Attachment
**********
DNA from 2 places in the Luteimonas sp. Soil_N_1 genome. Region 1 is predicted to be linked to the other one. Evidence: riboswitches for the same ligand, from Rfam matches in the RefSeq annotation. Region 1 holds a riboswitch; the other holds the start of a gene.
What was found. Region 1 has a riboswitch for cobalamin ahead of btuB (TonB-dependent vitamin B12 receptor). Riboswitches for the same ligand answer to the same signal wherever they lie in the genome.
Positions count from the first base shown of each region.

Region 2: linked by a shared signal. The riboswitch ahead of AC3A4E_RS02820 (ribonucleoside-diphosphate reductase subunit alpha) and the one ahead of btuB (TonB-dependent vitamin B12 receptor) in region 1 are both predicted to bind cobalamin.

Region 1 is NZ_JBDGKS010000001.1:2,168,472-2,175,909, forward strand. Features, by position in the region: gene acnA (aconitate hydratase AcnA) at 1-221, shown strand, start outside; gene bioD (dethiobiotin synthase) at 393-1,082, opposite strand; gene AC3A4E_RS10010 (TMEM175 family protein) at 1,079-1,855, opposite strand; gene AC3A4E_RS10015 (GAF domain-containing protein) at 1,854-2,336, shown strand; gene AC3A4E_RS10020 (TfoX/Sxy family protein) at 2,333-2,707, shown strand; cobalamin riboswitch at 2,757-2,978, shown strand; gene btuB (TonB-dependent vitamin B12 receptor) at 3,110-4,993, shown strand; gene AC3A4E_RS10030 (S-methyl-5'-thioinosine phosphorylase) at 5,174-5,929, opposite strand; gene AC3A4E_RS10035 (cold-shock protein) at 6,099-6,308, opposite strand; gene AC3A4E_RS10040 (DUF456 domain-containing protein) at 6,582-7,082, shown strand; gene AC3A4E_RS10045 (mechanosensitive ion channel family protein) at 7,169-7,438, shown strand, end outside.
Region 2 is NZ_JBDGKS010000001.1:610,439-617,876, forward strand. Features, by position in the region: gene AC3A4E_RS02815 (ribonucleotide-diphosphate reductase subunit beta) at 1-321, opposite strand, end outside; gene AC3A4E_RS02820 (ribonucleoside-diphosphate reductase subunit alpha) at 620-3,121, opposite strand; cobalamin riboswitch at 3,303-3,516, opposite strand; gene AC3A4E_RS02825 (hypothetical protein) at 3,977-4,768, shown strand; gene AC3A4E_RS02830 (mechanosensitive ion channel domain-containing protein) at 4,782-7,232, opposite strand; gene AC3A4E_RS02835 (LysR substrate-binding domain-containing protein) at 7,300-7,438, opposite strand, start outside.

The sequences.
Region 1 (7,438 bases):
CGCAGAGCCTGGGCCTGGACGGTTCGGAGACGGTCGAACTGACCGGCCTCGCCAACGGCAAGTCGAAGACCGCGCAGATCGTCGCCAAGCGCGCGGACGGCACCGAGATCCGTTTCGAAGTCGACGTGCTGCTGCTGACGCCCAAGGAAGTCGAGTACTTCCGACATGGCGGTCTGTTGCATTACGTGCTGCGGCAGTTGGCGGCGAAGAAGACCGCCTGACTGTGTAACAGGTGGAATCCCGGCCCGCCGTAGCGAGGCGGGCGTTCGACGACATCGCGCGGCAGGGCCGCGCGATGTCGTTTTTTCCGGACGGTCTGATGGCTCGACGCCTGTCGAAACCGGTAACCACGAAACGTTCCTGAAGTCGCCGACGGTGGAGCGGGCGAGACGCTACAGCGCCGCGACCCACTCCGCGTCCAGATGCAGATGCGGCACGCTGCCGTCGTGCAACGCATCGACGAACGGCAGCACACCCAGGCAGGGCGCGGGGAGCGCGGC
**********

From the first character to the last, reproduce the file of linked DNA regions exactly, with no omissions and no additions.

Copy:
DNA from 2 places in the Luteimonas sp. Soil_N_1 genome. Region 1 is predicted to be linked to the other one. Evidence: riboswitches for the same ligand, from Rfam matches in the RefSeq annotation. Region 1 holds a riboswitch; the other holds the start of a gene.
What was found. Region 1 has a riboswitch for cobalamin ahead of btuB (TonB-dependent vitamin B12 receptor). Riboswitches for the same ligand answer to the same signal wherever they lie in the genome.
Positions count from the first base shown of each region.

Region 2: linked by a shared signal. The riboswitch ahead of AC3A4E_RS02820 (ribonucleoside-diphosphate reductase subunit alpha) and the one ahead of btuB (TonB-dependent vitamin B12 receptor) in region 1 are both predicted to bind cobalamin.

Region 1 is NZ_JBDGKS010000001.1:2,168,472-2,175,909, forward strand. Features, by position in the region: gene acnA (aconitate hydratase AcnA) at 1-221, shown strand, start outside; gene bioD (dethiobiotin synthase) at 393-1,082, opposite strand; gene AC3A4E_RS10010 (TMEM175 family protein) at 1,079-1,855, opposite strand; gene AC3A4E_RS10015 (GAF domain-containing protein) at 1,854-2,336, shown strand; gene AC3A4E_RS10020 (TfoX/Sxy family protein) at 2,333-2,707, shown strand; cobalamin riboswitch at 2,757-2,978, shown strand; gene btuB (TonB-dependent vitamin B12 receptor) at 3,110-4,993, shown strand; gene AC3A4E_RS10030 (S-methyl-5'-thioinosine phosphorylase) at 5,174-5,929, opposite strand; gene AC3A4E_RS10035 (cold-shock protein) at 6,099-6,308, opposite strand; gene AC3A4E_RS10040 (DUF456 domain-containing protein) at 6,582-7,082, shown strand; gene AC3A4E_RS10045 (mechanosensitive ion channel family protein) at 7,169-7,438, shown strand, end outside.
Region 2 is NZ_JBDGKS010000001.1:610,439-617,876, forward strand. Features, by position in the region: gene AC3A4E_RS02815 (ribonucleotide-diphosphate reductase subunit beta) at 1-321, opposite strand, end outside; gene AC3A4E_RS02820 (ribonucleoside-diphosphate reductase subunit alpha) at 620-3,121, opposite strand; cobalamin riboswitch at 3,303-3,516, opposite strand; gene AC3A4E_RS02825 (hypothetical protein) at 3,977-4,768, shown strand; gene AC3A4E_RS02830 (mechanosensitive ion channel domain-containing protein) at 4,782-7,232, opposite strand; gene AC3A4E_RS02835 (LysR substrate-binding domain-containing protein) at 7,300-7,438, opposite strand, start outside.

The sequences.
Region 1 (7,438 bases):
CGCAGAGCCTGGGCCTGGACGGTTCGGAGACGGTCGAACTGACCGGCCTCGCCAACGGCAAGTCGAAGACCGCGCAGATCGTCGCCAAGCGCGCGGACGGCACCGAGATCCGTTTCGAAGTCGACGTGCTGCTGCTGACGCCCAAGGAAGTCGAGTACTTCCGACATGGCGGTCTGTTGCATTACGTGCTGCGGCAGTTGGCGGCGAAGAAGACCGCCTGACTGTGTAACAGGTGGAATCCCGGCCCGCCGTAGCGAGGCGGGCGTTCGACGACATCGCGCGGCAGGGCCGCGCGATGTCGTTTTTTCCGGACGGTCTGATGGCTCGACGCCTGTCGAAACCGGTAACCACGAAACGTTCCTGAAGTCGCCGACGGTGGAGCGGGCGAGACGCTACAGCGCCGCGACCCACTCCGCGTCCAGATGCAGATGCGGCACGCTGCCGTCGTGCAACGCATCGACGAACGGCAGCACACCCAGGCAGGGCGCGGGGAGCGCGGC